Forum: Is internet access a human right?

Debate needs to engage the general public

InternetNZ Cyberlaw Fellow at Victoria University, Jonathan Penney, has sparked wide-ranging discussion with a paper on the internet as a human right, which he summarised for a meeting at Victoria University late last month. The paper is expected to be published in its final form next month.

Labour party ICT spokeswoman Clare Curran has provided an arena for some of the comment in her corner of the party's RedAlert blog. Arguments there cover questions of the digital divide and digital literacy and the prospect of a growing set of government services being unavailable through any channel, apart from the internet. Certain transactions with Inland Revenue and Land Information New Zealand are already at this stage. Internet access is becoming a matter of broad public interest and an essential element of modern government practice.

The balance of views currently appears to favour the view that online access is, or will soon become a right -- a conclusion which Penney himself has reached.

"Digital literacy these days encompasses access to online resources," says NZ Computer Society CEO Paul Matthews, on the Society's blog. "These days digital literacy and access to online resources is [his emphasis] a right," he says. It's becoming harder and harder for citizens to participate in first-world society without it."

The argument has come to prominence in the wake of the abandoned Section 92A of the Copyright Act and the current Copyright (Infringing File-Sharing) Amendment Bill, which, while less forceful, still preserves the right to disconnect repeat online copyright infringers, albeit only for six months.

It was a Labour minister, Judith Tizard, who put internet access as a human right into the local vocabulary, suggesting, at the launch of a book on the history of New Zealand's internet in 2008, that such a status could be argued. However, she subsequently strongly backed s92A.

Arguments reach back to the United Nations Declaration of Human Rights, which includes the right "to seek, receive and impart information and ideas through any media and regardless of frontiers." A similar principle is enshrined in Section 14 of the NZ Bill of Rights Act.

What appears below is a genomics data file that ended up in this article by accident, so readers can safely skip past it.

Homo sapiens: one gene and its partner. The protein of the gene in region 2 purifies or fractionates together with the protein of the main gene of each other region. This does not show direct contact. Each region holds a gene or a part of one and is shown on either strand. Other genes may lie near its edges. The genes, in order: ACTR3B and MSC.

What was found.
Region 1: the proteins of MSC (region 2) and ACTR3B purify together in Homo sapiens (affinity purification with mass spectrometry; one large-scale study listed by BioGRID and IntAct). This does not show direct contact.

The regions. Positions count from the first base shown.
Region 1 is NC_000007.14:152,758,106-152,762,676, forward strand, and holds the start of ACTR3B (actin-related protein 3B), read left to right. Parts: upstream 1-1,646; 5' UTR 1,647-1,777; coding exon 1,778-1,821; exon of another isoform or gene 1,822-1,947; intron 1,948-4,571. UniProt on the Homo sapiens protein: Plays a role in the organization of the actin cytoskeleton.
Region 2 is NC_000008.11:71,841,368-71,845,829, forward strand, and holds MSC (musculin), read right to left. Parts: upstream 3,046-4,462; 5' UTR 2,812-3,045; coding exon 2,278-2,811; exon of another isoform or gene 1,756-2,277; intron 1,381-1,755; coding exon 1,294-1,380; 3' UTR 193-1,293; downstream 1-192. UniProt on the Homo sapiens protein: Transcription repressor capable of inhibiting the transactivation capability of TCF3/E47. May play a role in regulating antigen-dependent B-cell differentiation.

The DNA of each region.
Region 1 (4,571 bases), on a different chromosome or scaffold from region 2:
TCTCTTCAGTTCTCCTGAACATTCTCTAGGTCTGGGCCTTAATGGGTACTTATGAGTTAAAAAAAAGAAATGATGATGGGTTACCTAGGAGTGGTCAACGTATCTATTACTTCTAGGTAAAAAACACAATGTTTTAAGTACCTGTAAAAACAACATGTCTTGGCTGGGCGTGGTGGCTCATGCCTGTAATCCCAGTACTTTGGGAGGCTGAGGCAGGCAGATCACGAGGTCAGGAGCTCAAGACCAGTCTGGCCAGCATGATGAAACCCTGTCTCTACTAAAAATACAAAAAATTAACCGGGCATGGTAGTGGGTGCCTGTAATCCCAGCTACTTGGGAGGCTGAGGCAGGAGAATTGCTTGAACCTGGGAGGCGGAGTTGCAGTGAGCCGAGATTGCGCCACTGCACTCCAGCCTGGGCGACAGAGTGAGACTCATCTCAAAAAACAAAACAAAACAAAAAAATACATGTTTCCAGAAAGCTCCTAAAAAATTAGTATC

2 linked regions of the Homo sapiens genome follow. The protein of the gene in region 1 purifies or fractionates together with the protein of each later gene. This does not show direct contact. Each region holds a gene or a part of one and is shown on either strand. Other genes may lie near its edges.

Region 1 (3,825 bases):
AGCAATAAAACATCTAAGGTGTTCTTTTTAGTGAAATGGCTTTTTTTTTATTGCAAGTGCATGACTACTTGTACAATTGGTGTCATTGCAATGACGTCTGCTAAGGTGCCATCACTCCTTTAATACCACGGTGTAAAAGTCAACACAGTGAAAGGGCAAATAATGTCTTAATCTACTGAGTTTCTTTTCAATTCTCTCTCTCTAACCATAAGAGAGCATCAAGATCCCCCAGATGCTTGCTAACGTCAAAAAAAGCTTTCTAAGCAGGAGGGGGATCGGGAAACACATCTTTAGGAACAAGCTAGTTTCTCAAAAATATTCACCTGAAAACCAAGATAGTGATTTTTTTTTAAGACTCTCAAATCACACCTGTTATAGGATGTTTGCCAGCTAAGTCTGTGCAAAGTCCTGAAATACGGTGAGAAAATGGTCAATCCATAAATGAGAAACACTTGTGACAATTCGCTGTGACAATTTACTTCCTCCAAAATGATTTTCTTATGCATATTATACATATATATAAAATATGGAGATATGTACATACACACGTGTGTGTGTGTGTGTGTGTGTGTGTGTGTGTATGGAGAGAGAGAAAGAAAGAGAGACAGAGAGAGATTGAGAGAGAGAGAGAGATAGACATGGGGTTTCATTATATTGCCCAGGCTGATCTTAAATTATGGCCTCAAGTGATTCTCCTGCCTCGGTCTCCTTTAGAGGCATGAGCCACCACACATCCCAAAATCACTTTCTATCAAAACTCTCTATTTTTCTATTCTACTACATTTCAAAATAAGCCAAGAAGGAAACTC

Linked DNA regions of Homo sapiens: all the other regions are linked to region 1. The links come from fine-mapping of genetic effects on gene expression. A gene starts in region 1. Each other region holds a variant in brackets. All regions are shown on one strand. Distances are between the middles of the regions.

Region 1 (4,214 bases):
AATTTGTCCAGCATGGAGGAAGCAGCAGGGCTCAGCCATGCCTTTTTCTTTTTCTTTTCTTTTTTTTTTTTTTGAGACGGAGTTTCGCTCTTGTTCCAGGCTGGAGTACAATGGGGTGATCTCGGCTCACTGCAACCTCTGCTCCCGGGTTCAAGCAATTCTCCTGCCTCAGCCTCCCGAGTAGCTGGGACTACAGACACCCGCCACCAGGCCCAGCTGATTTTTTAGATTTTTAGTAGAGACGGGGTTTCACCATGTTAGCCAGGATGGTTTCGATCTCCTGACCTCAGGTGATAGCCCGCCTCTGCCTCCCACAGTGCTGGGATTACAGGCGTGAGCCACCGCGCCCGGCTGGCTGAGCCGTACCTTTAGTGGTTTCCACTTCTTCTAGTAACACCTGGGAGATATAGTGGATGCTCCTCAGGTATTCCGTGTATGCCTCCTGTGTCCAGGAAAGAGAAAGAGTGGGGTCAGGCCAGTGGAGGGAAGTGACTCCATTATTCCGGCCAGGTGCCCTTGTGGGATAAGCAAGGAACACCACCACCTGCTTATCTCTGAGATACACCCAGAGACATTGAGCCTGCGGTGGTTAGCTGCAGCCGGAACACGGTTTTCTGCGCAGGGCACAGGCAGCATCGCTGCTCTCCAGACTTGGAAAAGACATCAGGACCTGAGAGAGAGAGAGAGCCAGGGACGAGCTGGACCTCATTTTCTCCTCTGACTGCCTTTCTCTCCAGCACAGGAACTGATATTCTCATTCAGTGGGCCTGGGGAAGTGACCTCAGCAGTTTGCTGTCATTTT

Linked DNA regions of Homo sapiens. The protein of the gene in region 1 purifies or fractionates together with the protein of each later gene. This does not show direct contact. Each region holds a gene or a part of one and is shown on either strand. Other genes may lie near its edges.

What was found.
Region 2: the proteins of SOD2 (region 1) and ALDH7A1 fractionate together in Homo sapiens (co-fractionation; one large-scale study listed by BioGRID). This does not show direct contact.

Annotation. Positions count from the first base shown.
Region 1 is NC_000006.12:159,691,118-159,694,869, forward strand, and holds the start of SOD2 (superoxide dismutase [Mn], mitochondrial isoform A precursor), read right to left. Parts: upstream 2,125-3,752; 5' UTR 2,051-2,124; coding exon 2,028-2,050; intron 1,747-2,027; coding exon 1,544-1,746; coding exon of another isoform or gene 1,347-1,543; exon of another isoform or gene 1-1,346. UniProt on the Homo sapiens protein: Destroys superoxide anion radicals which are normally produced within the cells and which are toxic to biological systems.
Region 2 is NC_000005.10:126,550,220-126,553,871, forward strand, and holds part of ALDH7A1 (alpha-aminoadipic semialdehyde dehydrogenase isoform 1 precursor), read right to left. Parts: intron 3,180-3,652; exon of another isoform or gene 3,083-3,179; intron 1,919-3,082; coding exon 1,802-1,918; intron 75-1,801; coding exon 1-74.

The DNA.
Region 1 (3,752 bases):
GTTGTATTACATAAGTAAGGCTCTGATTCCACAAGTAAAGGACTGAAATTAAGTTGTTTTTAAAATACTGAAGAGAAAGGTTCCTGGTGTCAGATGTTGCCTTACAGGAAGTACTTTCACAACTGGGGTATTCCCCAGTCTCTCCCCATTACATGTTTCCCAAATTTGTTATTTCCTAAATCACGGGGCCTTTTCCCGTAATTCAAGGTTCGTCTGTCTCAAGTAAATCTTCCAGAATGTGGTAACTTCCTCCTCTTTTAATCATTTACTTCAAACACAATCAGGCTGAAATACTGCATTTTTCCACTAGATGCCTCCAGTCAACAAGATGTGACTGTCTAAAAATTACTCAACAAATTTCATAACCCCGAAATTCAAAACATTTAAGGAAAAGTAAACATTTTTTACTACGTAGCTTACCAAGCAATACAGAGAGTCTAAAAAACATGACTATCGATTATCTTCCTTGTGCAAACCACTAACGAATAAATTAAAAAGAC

However, such a right is clearly not absolute as laws against transmission of objectionable or defamatory material and breach of copyright show. "The invention of bogus rights like [internet access] will indirectly require legitimate rights to be violated," says Falafulu Fisi in a comment on the RedAlert blog.

Former Government CIO Laurence Millar suggests the internet is the modern equivalent of the roading network. He asks rhetorically "do we suggest there should be restrictions on who can walk down the road?" Fisi says this is a misleading comparison, as the roads are publicly funded and internet access is provided by private companies.

Consultant Peter Salmon points to an entry on his blog where he suggests, largely through reference to other commentators, that companies such as Apple and Google are already effectively privatising practical access to the internet.

"The combination of limited phone/data mobile networks and limited providers of hardware tends to suggest that we are moving to a new cyberworld, one which is much more regulated and probably more expensive. It is probable that we will look back on the 1990s and 2000s as the good old days," he says. "We need to take steps to ensure consumer rights are protected and that we do not fall victims as collateral damage to the battle between the titans."

Penney says the final version of his paper should be out next month. Before then, however, he plans to "write some detailed blog posts setting out much of my arguments in online form, so people will have something to cite or refer to in the meantime." These posts are likely to appear on the InternetNZ website.

Questions of the right of access to information and countervailing rights to privacy have long bubbled beneath the surface of rapidly advancing and ever more widely used computer technology. This is clearly no longer a topic just for ICT experts and civil liberties mavens, but a debate that needs to engage the general public. They, after all, make up most of the users of the internet.

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